### Home > INT3 > Chapter 12 > Lesson 12.1.2 > Problem12-24

12-24.

Jeremy uses the $\sin^{-1}$ button on his calculator to solve a trigonometric equation and gets the solution $37^\circ$. He knows that there must be more than one solution. What are the rest of the solutions to Jeremy’s equation? Use a unit circle to explain how you determined all of the solutions.

Using a unit circle:

Draw a Unit circle and estimate $37$ degrees.

Circle, with horizontal diameter, & radius to point in the first quadrant on the circle, with central angle labeled, 37 degrees.

Since sin is height, draw in the height to the $x$-axis.

Added to diagram, vertical segment from point in first quadrant on circle, perpendicular to x axis.

Find and draw the same height any other place it may occur on the unit circle.

Added to diagram, additional vertical segment, of same height, reflected over the, y axis, in the second quadrant.

Calculate the new angles.

$180^\circ − 37^\circ = 143^\circ$, so $37 + 2πn$ and $143 + 2πn$ where $n$ is any integer.

Added to diagram, segment from point in second quadrant on circle to center, with angle from positive x axis, to the new segment, labeled 143 degrees.          Using a graph:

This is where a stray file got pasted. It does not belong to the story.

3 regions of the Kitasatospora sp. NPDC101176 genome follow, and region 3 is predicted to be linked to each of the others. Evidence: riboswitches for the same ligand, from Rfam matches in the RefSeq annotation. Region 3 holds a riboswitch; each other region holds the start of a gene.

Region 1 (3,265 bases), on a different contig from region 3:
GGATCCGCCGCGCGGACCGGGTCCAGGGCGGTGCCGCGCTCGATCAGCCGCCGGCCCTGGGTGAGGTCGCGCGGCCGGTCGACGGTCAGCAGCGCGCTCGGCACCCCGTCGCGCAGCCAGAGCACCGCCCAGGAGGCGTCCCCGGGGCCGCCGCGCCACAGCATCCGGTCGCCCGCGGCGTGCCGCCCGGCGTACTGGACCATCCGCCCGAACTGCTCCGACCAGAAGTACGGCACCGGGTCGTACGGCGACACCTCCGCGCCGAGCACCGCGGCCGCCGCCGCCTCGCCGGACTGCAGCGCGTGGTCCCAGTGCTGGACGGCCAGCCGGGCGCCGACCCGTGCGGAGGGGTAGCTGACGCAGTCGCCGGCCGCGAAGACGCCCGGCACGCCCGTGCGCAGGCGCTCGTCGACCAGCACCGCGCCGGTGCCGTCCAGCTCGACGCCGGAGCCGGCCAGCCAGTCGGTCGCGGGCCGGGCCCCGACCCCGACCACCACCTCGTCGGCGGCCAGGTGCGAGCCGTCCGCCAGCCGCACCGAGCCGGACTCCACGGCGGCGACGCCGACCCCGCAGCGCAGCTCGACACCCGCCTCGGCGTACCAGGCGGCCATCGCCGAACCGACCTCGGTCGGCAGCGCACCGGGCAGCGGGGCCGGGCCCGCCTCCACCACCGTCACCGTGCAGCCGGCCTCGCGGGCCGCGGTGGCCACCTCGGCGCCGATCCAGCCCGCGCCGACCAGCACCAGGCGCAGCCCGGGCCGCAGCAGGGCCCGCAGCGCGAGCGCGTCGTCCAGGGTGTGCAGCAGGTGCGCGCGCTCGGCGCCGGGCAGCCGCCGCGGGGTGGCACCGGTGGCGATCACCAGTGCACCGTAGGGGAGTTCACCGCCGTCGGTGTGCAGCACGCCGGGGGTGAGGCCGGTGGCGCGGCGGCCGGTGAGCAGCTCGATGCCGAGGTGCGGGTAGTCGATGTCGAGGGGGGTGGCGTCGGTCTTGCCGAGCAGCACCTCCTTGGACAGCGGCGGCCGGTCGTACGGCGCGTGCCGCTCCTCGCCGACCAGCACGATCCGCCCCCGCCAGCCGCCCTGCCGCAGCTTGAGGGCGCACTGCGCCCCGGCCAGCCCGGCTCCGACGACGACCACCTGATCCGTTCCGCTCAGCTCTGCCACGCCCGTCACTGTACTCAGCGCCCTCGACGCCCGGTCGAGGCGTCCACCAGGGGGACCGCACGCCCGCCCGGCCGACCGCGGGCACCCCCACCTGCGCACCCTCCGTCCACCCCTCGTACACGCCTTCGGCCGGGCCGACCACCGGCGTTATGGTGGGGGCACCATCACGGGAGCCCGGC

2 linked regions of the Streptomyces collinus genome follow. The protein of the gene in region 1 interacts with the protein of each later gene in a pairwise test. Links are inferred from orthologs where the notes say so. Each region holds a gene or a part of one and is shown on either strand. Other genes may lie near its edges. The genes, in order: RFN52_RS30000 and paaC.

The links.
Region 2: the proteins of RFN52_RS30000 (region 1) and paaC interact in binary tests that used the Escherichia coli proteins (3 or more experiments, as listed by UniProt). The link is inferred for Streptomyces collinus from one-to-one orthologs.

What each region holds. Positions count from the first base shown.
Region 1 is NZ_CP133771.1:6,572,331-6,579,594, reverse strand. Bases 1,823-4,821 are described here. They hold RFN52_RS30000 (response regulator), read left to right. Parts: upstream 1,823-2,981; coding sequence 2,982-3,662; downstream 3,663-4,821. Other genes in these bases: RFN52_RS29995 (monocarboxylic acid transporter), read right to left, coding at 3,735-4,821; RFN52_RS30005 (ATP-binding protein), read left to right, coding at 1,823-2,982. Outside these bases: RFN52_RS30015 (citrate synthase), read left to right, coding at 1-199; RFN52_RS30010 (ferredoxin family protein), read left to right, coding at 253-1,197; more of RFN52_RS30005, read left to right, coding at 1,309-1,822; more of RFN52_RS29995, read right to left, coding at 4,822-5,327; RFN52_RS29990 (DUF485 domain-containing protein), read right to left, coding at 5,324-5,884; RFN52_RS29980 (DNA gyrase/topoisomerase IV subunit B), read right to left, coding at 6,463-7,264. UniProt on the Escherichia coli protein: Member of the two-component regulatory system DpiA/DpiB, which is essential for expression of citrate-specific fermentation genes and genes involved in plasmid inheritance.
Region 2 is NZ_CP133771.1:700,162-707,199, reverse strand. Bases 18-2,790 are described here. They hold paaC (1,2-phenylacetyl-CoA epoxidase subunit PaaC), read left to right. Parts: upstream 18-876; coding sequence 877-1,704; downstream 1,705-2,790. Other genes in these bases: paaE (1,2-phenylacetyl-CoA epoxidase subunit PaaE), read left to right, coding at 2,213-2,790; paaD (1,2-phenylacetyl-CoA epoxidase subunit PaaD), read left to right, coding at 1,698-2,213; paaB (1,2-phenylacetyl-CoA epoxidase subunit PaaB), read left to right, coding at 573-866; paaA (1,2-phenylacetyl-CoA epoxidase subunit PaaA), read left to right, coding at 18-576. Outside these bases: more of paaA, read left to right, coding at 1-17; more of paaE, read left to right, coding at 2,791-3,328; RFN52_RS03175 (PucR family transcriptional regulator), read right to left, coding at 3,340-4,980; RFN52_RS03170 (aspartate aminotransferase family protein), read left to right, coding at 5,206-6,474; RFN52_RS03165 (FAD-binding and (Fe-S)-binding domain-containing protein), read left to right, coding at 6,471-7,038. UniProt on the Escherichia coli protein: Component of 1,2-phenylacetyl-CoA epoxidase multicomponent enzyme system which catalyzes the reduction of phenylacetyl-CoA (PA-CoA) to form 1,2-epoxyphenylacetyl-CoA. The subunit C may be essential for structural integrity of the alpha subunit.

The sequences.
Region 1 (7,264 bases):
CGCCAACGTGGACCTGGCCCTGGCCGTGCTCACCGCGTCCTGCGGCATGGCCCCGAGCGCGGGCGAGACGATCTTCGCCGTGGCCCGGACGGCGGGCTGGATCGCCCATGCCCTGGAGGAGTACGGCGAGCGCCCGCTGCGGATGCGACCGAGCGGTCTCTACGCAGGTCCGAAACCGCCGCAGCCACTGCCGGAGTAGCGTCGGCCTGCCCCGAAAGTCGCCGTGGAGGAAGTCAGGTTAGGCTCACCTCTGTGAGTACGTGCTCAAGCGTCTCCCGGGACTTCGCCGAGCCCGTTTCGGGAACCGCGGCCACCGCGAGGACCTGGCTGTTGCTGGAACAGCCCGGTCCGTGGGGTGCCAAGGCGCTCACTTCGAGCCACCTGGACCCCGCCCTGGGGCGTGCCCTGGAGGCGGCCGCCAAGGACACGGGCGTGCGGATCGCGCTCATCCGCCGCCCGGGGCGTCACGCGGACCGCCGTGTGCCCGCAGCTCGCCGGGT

Draw the sine curve.

Repeating wave curve, first visible low & high points: (negative pi halves, comma negative 1) & (pi halves, comma 1), continuing in that pattern, just past 4 pi.

Draw $y=\sin(37)$

Added to graph, horizontal line at approximately, y = 0.6.

Find the $x$-values where the two graphs intersect.

Added to graph, red points at the intersections of the horizontal line with the wave curve, left of negative pi, pi, & 3 pi. Blue points at the intersections, right of, y axis, 2 pi, & 4 pi.

Label the solution $37^\circ$.

Label added to first blue point, right of, y axis, 37 degrees.

Use Symmetry to find other solutions.

Labels added to red points, from left to right, 143 degrees minus 2 pi, 143 degrees, 143 degrees + 2 pi. Labels added to other blue points, from left to right, 37 degrees + 2 pi, 37 degrees + 4 pi.